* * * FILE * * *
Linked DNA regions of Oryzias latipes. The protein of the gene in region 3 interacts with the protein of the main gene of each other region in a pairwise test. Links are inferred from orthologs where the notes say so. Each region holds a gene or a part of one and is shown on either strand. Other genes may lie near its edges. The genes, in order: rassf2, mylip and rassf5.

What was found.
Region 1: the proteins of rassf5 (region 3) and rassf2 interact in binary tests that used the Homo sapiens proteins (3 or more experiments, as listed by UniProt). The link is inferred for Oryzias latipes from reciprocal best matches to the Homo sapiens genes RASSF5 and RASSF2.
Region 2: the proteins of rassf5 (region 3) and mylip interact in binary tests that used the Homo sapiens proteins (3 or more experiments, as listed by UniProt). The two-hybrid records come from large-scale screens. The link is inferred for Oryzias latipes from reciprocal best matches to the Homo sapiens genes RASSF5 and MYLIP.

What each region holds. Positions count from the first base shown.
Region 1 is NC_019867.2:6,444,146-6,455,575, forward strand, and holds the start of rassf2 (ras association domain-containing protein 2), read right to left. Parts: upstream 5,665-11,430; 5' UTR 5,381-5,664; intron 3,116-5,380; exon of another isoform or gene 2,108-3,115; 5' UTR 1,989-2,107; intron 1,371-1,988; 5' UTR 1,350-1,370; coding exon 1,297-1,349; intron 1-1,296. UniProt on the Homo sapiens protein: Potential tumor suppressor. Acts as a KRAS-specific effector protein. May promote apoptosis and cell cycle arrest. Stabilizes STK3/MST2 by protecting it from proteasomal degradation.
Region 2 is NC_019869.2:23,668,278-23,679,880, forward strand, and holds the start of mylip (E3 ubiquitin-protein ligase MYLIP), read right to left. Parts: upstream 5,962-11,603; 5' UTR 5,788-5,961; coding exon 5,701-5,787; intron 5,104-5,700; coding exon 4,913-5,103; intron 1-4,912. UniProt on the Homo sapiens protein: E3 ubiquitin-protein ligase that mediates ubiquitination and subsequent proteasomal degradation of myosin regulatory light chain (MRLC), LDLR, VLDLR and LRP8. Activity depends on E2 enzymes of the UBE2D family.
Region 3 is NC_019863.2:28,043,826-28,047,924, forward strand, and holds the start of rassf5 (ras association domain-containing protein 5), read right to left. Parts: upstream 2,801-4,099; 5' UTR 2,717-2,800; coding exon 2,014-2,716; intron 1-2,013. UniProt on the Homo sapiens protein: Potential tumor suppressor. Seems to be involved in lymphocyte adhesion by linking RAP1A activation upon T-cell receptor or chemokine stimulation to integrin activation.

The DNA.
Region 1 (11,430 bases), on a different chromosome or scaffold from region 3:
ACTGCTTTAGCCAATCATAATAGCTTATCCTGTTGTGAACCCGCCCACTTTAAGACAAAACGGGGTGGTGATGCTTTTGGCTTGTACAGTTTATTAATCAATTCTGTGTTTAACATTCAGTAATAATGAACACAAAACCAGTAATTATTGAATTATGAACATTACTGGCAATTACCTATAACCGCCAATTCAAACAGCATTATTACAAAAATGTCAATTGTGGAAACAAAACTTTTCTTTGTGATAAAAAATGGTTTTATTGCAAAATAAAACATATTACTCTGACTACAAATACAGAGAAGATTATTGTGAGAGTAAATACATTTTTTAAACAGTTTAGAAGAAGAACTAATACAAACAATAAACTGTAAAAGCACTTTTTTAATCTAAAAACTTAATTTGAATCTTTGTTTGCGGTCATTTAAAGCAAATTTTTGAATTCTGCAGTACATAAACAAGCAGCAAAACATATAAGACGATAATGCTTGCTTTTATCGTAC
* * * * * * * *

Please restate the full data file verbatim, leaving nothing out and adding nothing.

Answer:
Linked DNA regions of Oryzias latipes. The protein of the gene in region 3 interacts with the protein of the main gene of each other region in a pairwise test. Links are inferred from orthologs where the notes say so. Each region holds a gene or a part of one and is shown on either strand. Other genes may lie near its edges. The genes, in order: rassf2, mylip and rassf5.

What was found.
Region 1: the proteins of rassf5 (region 3) and rassf2 interact in binary tests that used the Homo sapiens proteins (3 or more experiments, as listed by UniProt). The link is inferred for Oryzias latipes from reciprocal best matches to the Homo sapiens genes RASSF5 and RASSF2.
Region 2: the proteins of rassf5 (region 3) and mylip interact in binary tests that used the Homo sapiens proteins (3 or more experiments, as listed by UniProt). The two-hybrid records come from large-scale screens. The link is inferred for Oryzias latipes from reciprocal best matches to the Homo sapiens genes RASSF5 and MYLIP.

What each region holds. Positions count from the first base shown.
Region 1 is NC_019867.2:6,444,146-6,455,575, forward strand, and holds the start of rassf2 (ras association domain-containing protein 2), read right to left. Parts: upstream 5,665-11,430; 5' UTR 5,381-5,664; intron 3,116-5,380; exon of another isoform or gene 2,108-3,115; 5' UTR 1,989-2,107; intron 1,371-1,988; 5' UTR 1,350-1,370; coding exon 1,297-1,349; intron 1-1,296. UniProt on the Homo sapiens protein: Potential tumor suppressor. Acts as a KRAS-specific effector protein. May promote apoptosis and cell cycle arrest. Stabilizes STK3/MST2 by protecting it from proteasomal degradation.
Region 2 is NC_019869.2:23,668,278-23,679,880, forward strand, and holds the start of mylip (E3 ubiquitin-protein ligase MYLIP), read right to left. Parts: upstream 5,962-11,603; 5' UTR 5,788-5,961; coding exon 5,701-5,787; intron 5,104-5,700; coding exon 4,913-5,103; intron 1-4,912. UniProt on the Homo sapiens protein: E3 ubiquitin-protein ligase that mediates ubiquitination and subsequent proteasomal degradation of myosin regulatory light chain (MRLC), LDLR, VLDLR and LRP8. Activity depends on E2 enzymes of the UBE2D family.
Region 3 is NC_019863.2:28,043,826-28,047,924, forward strand, and holds the start of rassf5 (ras association domain-containing protein 5), read right to left. Parts: upstream 2,801-4,099; 5' UTR 2,717-2,800; coding exon 2,014-2,716; intron 1-2,013. UniProt on the Homo sapiens protein: Potential tumor suppressor. Seems to be involved in lymphocyte adhesion by linking RAP1A activation upon T-cell receptor or chemokine stimulation to integrin activation.

The DNA.
Region 1 (11,430 bases), on a different chromosome or scaffold from region 3:
ACTGCTTTAGCCAATCATAATAGCTTATCCTGTTGTGAACCCGCCCACTTTAAGACAAAACGGGGTGGTGATGCTTTTGGCTTGTACAGTTTATTAATCAATTCTGTGTTTAACATTCAGTAATAATGAACACAAAACCAGTAATTATTGAATTATGAACATTACTGGCAATTACCTATAACCGCCAATTCAAACAGCATTATTACAAAAATGTCAATTGTGGAAACAAAACTTTTCTTTGTGATAAAAAATGGTTTTATTGCAAAATAAAACATATTACTCTGACTACAAATACAGAGAAGATTATTGTGAGAGTAAATACATTTTTTAAACAGTTTAGAAGAAGAACTAATACAAACAATAAACTGTAAAAGCACTTTTTTAATCTAAAAACTTAATTTGAATCTTTGTTTGCGGTCATTTAAAGCAAATTTTTGAATTCTGCAGTACATAAACAAGCAGCAAAACATATAAGACGATAATGCTTGCTTTTATCGTAC